Can Environmental Policy Mitigate Natural Disasters?Contact: Michael Larkin
NEW YORK — In the aftermath of Hurricane Katrina and the tsunami in South Asia, Fordham University’s Graduate School of Arts and Sciences (GSAS) will host a panel discussion titled “Investing in the Environment, Protecting Communities from Natural Disasters,” on Wednesday, Feb. 1, at 5:30 p.m. in the 12th-floor lounge of the Lowenstein Center on the Lincoln Center campus.
A panel of experts will examine how better investment in the environment prior to these disasters could have saved lives and minimized damage. They will also explore what environmental policies could aid rebuilding efforts and help to mitigate future natural disasters.
The panelists for the event are: Annie Maxwell, chief of staff of Direct Relief International, and a member of the U.N. Office of the Special Envoy of Tsunami Response; Greg Acker, director of building programs at Rebuilding Community International; and Erik Olsen, senior attorney for the Natural Resources Defense Council. Sanjayan, lead scientist for the Nature Conservancy, will moderate the discussion.
DATE: WEDNESDAY, FEB. 1
TIME: 5:30 P.M.
PLACE: 12th-FLOOR LOUNGE
LINCOLN CENTER CAMPUS
113 WEST 60TH STREET, NEW YORK, N.Y.
The event is free and open to the public, but reservations are required. To make a reservation, visit www.fordhamlectures.com.
The panel discussion kicks off a four-part lecture series, “People and the Environment: The Role of the Environment in Poverty Alleviation,” sponsored by GSAS, in cooperation with the Equator Initiative program of the United Nations Development Programme and the Nature Conservancy. The lecture series is intended to establish a dialogue and information exchange among policy-makers, indigenous peoples and their advocates, academics, business leaders, authors, and the general public.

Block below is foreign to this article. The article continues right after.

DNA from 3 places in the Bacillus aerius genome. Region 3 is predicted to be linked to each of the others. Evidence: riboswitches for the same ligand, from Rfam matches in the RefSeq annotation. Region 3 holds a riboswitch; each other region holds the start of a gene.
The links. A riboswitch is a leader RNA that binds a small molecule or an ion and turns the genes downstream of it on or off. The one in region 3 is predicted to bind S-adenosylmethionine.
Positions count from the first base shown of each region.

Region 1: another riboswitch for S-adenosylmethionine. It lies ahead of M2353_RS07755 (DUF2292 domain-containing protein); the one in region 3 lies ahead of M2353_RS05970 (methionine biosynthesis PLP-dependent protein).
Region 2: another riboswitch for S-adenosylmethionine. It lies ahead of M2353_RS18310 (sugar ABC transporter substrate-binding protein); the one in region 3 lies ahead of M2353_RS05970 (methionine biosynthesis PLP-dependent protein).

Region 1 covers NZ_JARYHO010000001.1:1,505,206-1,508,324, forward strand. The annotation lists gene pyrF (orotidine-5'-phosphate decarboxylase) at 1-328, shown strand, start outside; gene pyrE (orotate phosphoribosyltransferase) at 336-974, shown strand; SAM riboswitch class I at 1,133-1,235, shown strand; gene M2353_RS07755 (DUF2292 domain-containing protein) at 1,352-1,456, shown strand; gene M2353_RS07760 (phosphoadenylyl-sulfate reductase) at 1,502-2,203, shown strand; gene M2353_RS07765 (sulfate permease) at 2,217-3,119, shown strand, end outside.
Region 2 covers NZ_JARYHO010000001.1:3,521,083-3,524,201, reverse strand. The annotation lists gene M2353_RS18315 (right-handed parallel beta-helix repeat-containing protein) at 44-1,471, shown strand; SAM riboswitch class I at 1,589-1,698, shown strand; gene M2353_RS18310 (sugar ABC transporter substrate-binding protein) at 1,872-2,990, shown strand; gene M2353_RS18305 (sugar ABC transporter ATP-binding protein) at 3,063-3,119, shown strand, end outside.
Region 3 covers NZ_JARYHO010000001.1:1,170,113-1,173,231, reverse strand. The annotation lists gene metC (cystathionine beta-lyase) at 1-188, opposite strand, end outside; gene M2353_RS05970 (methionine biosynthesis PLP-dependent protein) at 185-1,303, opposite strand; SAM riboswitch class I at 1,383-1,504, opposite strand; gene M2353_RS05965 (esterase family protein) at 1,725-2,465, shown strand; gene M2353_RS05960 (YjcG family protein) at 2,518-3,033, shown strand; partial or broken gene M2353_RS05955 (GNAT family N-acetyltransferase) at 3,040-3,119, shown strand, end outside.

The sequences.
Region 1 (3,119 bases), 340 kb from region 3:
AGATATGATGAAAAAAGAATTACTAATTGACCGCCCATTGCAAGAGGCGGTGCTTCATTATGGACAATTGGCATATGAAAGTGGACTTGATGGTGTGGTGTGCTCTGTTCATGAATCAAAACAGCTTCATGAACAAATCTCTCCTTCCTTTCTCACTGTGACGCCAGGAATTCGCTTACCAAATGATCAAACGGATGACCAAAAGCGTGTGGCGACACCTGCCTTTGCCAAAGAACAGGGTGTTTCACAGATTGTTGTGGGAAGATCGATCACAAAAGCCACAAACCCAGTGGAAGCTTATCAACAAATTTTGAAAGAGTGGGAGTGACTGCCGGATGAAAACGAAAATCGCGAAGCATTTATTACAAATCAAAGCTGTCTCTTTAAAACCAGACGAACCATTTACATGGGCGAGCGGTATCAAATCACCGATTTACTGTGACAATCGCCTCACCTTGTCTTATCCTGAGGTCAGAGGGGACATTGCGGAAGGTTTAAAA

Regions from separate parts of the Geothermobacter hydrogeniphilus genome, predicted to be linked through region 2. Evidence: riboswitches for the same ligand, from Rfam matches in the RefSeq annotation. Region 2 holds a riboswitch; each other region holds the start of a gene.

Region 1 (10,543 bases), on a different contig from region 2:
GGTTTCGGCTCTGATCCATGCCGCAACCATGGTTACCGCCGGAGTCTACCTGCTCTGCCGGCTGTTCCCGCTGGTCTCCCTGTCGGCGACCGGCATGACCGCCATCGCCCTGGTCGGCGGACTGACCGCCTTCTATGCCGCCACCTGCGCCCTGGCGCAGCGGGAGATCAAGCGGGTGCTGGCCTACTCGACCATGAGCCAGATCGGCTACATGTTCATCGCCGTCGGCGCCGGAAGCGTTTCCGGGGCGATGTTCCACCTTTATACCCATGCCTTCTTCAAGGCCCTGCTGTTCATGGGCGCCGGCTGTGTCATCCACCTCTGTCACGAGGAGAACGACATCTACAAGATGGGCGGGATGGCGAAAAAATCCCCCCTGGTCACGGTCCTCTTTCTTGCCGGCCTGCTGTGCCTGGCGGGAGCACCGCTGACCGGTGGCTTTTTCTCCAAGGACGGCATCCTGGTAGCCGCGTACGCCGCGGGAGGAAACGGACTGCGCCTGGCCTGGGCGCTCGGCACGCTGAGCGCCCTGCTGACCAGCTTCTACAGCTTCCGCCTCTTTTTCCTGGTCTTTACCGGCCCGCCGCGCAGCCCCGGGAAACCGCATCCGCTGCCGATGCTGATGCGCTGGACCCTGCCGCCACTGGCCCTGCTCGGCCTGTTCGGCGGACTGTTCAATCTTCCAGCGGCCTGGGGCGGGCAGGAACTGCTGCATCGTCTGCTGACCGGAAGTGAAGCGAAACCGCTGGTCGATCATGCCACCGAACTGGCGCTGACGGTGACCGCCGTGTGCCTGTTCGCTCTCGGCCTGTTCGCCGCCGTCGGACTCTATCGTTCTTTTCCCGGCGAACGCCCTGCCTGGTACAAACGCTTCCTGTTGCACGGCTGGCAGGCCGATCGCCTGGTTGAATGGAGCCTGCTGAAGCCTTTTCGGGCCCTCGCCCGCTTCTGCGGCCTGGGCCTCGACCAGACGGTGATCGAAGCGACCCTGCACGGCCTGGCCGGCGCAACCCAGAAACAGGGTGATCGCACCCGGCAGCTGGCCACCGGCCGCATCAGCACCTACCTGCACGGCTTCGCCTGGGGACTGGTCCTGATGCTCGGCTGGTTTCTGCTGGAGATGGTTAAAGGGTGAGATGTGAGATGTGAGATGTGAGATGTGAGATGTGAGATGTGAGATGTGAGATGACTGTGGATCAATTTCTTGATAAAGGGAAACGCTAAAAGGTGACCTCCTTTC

Upcoming events in the series are: “Educating Future Leaders to Meet Poverty Alleviation Goals,” on March 9; “Legal Empowerment of the Poor,” on April 5; and “Planning for Poverty Alleviation as a National Policy,” on May 9. To learn more about these lectures, or to make a reservation, visit www.fordhamlectures.com.
Founded in 1841, Fordham is the Jesuit University of New York, offering exceptional education distinguished by the Jesuit tradition to approximately 15,800 students in its five undergraduate colleges and its six graduate and professional schools. It has residential campuses in the Bronx, Manhattan and Tarrytown, and the Louis Calder Center Biological Field Station in Armonk, N.Y.